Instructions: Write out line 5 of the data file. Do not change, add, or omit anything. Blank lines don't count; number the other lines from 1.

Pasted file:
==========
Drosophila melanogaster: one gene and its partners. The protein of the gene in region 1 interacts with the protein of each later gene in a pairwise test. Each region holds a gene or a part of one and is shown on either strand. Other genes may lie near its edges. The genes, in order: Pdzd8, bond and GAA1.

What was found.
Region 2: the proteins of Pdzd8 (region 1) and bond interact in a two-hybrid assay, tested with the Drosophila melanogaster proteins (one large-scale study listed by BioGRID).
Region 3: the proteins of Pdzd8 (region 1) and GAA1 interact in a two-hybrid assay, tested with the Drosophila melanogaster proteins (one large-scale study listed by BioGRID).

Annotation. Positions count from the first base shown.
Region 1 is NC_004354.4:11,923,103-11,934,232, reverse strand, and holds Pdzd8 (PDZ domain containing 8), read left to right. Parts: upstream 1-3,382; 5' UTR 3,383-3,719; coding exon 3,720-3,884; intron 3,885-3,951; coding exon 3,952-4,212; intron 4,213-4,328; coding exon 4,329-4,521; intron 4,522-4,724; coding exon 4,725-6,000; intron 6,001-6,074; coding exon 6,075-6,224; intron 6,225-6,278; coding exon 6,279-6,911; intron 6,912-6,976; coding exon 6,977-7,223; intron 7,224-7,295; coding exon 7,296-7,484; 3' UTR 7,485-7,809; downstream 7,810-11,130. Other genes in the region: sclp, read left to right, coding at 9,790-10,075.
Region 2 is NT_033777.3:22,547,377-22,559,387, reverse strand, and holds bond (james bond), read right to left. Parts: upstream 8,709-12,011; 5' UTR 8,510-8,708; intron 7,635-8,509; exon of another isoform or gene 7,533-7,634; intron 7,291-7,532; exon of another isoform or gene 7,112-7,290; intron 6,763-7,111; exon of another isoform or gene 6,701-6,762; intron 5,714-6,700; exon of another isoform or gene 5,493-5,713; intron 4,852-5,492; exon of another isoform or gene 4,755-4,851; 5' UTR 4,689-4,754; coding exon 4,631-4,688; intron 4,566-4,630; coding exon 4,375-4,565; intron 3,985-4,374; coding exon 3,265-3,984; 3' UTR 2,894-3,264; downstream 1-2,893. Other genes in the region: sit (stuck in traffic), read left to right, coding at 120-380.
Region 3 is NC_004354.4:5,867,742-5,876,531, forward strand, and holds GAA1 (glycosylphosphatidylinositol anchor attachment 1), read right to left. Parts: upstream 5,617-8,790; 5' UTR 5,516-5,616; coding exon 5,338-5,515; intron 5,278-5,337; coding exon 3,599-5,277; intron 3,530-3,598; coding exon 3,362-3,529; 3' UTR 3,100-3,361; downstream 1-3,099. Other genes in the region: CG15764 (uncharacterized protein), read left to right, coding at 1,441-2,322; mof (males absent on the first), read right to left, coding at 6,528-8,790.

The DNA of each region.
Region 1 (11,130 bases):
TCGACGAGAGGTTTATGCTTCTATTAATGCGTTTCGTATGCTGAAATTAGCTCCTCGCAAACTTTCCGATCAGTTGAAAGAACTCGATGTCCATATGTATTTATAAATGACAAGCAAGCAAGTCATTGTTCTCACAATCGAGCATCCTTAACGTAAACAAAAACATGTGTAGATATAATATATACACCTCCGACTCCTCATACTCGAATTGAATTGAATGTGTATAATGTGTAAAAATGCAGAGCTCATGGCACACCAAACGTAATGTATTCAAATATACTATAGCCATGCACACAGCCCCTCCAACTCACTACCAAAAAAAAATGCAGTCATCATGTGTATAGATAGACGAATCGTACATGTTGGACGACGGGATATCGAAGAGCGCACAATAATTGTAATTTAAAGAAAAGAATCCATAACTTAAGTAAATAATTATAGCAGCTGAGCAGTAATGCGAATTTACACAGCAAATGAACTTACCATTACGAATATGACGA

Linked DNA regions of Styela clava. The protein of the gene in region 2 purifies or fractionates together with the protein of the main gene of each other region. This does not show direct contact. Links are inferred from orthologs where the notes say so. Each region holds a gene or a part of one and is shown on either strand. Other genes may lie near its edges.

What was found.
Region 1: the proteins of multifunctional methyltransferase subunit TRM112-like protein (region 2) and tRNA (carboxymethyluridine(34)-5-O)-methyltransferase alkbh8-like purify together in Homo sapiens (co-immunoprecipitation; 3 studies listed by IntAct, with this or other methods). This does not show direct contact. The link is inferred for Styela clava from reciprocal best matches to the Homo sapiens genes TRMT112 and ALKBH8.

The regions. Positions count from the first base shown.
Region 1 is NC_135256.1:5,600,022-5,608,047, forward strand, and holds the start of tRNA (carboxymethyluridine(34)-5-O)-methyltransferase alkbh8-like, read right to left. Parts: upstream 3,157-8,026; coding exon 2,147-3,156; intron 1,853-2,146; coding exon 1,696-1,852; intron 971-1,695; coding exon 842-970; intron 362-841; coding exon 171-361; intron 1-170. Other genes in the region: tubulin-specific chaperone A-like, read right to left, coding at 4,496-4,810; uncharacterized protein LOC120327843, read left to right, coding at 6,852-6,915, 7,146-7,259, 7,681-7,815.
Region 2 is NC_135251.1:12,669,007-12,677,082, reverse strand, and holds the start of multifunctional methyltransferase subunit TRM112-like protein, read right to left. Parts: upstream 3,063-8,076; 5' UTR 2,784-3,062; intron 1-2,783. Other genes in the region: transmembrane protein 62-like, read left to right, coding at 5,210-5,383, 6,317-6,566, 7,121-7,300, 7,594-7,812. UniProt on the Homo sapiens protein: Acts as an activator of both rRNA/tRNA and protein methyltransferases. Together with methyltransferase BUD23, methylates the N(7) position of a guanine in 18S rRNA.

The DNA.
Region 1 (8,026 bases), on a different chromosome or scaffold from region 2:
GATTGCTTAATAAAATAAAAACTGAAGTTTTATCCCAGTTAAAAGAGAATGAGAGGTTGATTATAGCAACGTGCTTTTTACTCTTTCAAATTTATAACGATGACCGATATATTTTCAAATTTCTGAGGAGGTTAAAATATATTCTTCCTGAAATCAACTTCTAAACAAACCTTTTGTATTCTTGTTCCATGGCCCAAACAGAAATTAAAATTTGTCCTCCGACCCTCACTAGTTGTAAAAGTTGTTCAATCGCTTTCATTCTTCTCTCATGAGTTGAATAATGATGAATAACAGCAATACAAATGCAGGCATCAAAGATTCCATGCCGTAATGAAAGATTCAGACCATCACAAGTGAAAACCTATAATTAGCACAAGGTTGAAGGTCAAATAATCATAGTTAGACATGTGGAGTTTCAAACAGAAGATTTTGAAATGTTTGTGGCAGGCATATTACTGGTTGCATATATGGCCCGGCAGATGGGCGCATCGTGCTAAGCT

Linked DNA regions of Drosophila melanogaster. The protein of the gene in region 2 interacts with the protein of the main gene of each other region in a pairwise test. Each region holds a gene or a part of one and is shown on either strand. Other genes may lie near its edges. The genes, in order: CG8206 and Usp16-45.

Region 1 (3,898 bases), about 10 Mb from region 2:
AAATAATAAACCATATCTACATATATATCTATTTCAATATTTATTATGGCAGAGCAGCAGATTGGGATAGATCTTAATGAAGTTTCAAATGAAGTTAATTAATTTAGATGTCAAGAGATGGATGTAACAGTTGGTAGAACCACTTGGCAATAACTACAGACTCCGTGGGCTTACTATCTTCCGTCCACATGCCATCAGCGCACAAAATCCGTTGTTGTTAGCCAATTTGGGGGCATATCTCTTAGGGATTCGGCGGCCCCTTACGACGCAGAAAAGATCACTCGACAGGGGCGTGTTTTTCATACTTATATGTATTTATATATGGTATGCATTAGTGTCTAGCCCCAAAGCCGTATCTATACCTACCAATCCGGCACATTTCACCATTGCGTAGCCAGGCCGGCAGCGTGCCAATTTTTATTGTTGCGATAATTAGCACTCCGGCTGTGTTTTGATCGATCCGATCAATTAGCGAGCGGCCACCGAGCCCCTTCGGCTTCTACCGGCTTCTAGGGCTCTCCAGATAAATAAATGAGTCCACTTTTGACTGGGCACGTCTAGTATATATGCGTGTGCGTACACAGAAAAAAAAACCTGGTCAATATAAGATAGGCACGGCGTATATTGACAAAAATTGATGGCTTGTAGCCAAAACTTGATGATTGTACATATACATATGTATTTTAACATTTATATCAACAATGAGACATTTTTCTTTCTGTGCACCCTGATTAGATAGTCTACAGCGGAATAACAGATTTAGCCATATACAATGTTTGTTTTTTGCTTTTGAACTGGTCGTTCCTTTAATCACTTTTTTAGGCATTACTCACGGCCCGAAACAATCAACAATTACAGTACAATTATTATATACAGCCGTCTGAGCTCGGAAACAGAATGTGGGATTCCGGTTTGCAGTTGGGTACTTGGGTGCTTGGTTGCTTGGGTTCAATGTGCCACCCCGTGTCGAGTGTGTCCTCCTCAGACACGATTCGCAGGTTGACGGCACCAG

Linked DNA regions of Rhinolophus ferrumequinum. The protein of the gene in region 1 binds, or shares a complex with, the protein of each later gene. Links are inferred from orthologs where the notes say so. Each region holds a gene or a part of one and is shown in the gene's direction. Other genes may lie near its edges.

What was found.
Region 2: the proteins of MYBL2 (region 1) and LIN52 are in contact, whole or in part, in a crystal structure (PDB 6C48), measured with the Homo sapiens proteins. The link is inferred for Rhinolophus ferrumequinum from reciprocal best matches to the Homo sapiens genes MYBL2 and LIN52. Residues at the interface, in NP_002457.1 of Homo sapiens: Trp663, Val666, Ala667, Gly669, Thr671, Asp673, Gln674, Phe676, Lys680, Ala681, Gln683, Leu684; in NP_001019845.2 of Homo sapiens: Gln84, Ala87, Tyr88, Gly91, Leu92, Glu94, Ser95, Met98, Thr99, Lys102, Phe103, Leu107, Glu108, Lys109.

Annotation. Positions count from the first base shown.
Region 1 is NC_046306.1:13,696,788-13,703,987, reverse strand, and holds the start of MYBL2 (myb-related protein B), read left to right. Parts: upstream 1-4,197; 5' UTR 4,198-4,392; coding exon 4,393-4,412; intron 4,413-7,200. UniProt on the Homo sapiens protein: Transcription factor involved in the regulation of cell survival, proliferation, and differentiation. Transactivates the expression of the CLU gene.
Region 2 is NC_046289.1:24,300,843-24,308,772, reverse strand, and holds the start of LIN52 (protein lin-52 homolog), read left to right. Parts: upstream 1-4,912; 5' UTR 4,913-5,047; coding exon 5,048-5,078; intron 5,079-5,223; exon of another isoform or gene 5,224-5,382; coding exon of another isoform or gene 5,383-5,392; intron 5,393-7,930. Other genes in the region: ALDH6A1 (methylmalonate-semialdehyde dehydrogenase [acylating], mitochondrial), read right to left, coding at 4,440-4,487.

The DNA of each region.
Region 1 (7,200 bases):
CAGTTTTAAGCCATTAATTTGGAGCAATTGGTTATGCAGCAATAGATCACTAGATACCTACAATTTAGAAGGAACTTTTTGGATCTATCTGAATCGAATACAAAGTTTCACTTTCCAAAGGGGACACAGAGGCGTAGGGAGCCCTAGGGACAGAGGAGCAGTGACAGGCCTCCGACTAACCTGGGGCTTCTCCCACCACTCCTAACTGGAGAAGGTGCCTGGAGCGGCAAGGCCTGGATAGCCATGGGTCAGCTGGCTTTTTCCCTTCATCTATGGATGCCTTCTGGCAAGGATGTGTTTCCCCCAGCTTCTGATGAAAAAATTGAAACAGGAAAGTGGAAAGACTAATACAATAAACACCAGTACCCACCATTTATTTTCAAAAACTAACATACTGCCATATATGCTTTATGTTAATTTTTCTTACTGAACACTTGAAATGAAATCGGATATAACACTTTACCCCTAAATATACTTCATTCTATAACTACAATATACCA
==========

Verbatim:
Annotation. Positions count from the first base shown.